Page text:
Hard Eight - Movie Reviews - Rotten Tomatoes

Hard Eight Reviews

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December 25, 2017


[Paul Thomas Anderson]
December 6, 2017
Although it's PTA's debut feature film, it sings of his now well-known panache and vigor.
½ August 29, 2017
PT Anderson's early work still dazzles. Some of the best work by character actor Phillip Baker Hall. Excellent for a small budget film.
½ August 16, 2017
Many mediocre directors would dream of having a movie like this, and yet, it is Anderson's less known and comparatively weak film which I highly enjoyed watching it second time.
½ July 24, 2017
Good movie, good pacing, good acting, main character Sydney played by Philip Baker Hall is very interesting to watch and so are the others. I also loved the movie's setting with Vegas and such and the casinos, I would recommend it
June 26, 2017
I Will Become A Filmmaker When I Grow Up.
May 24, 2017
It has solid performances and some fully realized characters. But the story isn't quite sure of itself, and ends up feeling like it was scrambled together after a five minute group brainstorm session.
April 16, 2017
Talk about dry, you'll need a drink to get this one down.
April 14, 2017
Philip Baker Hall is a bit of man crush of mine but this movie does him little justice.
December 10, 2016
A Scorsese-ish, character motivated crime drama that would landmark Paul Thomas Anderson as a future great filmmaker.
November 10, 2016
Paul Thomas Anderson's feature debut is a solid film anchored by a pair of superb performances from Philip Baker Hall and John C. Reilly. It's recognizably his work, while not really demonstrating the amazing self-assuredness of "Boogie Nights". Although the interference of the film's producers may have a lot to do with it, this one feels just a bit more awkwardly put together than his subsequent work. Anderson regulars Robert Ridgely, Melora Walters and Philip Seymour Hoffman all show up in small supporting roles.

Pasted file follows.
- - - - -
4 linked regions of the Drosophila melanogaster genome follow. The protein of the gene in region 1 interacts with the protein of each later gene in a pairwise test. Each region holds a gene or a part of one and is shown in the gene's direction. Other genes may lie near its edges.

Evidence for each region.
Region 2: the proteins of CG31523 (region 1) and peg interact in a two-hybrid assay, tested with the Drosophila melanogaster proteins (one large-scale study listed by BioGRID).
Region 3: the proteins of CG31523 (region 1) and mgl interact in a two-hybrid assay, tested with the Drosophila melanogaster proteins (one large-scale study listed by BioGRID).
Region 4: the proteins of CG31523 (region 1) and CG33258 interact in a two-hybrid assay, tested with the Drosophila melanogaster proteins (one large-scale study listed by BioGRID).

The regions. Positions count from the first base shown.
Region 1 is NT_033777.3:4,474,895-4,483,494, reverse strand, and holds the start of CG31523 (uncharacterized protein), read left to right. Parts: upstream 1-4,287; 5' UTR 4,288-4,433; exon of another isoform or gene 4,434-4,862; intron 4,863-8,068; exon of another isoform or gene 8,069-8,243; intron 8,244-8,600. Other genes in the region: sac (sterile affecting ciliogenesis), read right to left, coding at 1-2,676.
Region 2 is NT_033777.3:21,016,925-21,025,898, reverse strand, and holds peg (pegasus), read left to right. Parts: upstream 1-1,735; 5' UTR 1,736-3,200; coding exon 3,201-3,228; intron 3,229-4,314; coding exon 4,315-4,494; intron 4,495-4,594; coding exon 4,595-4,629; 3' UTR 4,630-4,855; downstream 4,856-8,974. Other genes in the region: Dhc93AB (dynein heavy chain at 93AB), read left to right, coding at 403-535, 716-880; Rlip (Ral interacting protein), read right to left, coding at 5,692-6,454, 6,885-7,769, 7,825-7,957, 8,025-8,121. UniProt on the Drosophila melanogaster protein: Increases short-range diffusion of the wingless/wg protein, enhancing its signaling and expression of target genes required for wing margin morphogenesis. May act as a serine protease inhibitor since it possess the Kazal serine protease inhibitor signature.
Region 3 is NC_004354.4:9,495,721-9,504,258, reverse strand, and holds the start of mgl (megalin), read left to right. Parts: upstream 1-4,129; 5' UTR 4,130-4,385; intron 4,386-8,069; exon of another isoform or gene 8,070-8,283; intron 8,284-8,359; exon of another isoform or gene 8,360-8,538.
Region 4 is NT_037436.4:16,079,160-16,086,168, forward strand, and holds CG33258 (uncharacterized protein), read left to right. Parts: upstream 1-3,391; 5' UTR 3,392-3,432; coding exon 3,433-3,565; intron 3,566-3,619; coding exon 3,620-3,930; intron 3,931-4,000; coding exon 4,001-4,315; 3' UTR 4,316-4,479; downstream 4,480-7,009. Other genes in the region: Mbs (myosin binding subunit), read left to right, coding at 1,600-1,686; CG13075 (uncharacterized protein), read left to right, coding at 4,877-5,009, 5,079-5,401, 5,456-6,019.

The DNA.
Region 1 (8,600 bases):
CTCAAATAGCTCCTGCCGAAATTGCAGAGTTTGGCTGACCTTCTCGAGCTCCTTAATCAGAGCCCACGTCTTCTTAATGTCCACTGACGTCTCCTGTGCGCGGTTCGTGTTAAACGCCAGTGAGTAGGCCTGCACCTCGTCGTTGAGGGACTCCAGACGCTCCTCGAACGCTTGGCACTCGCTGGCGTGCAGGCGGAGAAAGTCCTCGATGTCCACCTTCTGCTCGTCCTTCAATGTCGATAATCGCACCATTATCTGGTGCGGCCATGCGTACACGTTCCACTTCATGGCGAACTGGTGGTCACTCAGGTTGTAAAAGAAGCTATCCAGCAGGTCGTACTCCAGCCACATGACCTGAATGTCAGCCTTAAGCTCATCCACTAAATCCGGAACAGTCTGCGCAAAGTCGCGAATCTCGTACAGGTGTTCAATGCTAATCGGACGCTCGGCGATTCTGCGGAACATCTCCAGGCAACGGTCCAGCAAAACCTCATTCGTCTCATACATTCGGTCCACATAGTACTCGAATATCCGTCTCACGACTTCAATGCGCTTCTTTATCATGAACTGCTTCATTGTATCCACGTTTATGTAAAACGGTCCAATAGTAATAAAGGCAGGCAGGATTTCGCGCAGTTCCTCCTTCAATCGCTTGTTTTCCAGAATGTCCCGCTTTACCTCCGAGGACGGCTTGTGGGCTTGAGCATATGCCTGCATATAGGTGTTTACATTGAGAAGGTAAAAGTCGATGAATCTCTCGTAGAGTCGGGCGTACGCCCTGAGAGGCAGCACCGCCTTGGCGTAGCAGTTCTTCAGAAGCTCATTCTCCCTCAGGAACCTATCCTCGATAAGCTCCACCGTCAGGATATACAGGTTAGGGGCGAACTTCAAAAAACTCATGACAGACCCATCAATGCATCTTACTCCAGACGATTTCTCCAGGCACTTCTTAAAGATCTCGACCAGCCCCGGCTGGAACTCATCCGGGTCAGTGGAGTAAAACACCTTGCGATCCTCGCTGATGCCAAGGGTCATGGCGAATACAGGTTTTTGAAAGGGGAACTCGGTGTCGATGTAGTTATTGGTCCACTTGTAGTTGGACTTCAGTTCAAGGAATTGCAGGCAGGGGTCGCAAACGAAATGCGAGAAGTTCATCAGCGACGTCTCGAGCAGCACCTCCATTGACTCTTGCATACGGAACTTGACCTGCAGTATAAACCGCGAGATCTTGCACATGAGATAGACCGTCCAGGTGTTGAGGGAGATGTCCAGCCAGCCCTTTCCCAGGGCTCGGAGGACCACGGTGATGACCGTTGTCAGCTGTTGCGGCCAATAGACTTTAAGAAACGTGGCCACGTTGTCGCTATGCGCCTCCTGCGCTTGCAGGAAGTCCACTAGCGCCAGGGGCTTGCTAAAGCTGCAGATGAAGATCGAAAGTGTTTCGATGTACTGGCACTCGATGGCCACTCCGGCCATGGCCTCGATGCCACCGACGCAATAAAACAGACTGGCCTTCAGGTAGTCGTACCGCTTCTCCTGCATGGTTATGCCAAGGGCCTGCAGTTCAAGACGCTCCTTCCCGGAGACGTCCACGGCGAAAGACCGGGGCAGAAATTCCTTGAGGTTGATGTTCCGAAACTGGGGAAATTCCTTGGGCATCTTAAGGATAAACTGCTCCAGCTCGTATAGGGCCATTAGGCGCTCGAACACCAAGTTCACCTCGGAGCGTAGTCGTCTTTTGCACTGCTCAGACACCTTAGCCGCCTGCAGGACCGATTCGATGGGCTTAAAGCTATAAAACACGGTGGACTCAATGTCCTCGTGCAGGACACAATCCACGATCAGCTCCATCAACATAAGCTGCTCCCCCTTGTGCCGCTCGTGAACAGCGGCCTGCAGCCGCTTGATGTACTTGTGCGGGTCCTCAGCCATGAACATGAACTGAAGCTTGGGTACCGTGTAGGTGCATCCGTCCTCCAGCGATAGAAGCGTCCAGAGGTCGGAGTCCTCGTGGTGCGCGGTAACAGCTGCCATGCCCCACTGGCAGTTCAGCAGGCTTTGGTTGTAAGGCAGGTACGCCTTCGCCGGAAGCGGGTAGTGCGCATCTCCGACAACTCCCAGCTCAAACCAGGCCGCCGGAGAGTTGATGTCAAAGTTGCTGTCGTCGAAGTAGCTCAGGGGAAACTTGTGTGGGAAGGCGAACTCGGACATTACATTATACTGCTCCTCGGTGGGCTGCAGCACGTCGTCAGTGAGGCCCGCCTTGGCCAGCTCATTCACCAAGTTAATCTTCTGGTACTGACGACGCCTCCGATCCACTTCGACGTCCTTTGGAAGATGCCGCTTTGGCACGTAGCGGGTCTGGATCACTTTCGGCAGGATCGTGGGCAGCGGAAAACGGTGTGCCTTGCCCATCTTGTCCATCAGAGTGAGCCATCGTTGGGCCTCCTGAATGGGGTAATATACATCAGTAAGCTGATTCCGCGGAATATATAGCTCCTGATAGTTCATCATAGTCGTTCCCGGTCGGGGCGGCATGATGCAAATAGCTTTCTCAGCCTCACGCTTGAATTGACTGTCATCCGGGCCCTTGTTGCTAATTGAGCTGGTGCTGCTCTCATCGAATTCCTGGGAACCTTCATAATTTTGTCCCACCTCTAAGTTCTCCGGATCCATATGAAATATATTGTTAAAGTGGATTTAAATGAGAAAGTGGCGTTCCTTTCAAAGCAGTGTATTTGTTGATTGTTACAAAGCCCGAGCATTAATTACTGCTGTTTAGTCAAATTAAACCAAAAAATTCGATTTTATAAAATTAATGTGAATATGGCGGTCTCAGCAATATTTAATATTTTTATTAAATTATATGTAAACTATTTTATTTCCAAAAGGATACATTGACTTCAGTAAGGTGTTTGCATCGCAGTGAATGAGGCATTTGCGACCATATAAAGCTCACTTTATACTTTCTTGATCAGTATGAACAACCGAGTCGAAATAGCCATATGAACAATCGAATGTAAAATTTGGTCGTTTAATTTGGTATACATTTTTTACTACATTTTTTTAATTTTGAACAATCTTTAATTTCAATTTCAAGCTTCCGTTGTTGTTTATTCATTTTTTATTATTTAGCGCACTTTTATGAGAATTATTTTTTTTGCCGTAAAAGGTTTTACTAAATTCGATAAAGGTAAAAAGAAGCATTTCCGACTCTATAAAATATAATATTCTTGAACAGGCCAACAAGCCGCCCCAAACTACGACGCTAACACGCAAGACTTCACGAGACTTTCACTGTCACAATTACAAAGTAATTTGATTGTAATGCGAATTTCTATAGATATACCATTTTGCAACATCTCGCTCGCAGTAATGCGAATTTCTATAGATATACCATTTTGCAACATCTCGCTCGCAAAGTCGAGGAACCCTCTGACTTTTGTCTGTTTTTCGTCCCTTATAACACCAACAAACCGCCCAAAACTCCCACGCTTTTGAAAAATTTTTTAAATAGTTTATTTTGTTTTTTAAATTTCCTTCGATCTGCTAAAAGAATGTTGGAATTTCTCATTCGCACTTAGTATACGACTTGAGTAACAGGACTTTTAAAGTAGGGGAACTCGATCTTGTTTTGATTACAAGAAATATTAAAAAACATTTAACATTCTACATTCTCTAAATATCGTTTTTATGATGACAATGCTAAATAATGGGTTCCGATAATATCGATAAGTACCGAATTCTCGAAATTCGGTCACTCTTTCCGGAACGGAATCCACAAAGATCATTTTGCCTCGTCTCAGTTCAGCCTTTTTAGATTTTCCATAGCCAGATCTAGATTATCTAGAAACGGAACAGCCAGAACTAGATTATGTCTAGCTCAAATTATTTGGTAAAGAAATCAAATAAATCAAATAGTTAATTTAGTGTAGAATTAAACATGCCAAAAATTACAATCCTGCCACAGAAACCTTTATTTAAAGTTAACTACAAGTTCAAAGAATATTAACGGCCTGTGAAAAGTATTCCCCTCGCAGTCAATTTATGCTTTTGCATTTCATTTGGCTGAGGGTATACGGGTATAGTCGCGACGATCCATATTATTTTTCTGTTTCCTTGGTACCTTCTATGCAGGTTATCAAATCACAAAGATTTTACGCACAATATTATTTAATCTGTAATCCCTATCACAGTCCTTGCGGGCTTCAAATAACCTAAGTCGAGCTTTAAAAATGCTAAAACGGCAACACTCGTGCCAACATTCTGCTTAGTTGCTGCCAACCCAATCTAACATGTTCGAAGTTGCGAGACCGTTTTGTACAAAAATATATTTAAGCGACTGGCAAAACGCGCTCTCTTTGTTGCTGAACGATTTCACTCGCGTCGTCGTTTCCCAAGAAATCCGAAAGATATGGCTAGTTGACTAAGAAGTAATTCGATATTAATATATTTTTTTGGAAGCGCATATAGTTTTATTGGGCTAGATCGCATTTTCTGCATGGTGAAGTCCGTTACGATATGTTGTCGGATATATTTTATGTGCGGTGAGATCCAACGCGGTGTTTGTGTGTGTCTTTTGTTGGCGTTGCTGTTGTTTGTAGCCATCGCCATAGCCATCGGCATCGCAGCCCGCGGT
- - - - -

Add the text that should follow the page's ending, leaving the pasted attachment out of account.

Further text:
½ November 1, 2016
This twisted faux-father-son story is poorly paced, but poignant. Like Michelangelo's test sculptures before David, PTA's first flawed feature gives a peek into the masterpieces that would follow. The new-age Kubrick sizing up his craft. 7/10.
½ October 9, 2016
Love seeing all the shots that would become known in PTA movies. The movie moves very slow, but I did not see that plot coming. Reminds me a lot of Jackie Brown (Sydney's like the Robert Forster character, Samuel L. Jackson's character, a character waiting alone in a house). Leaves a lot unexplained (Do they JUST gamble all day? That's it?! Are they scam artists? How do they make money?), but it's still a great movie.
½ June 24, 2016
Hard Eight is fairly entertaining. It has a steady pace from beginning to end and doesn't fail in any of the technical aspects. But compared to what PTA would later make, it's not really an exciting movie. There's plenty of back story to the characters that they assume we won't care for, and even if it's true, it still feels like it's missing something.
June 8, 2016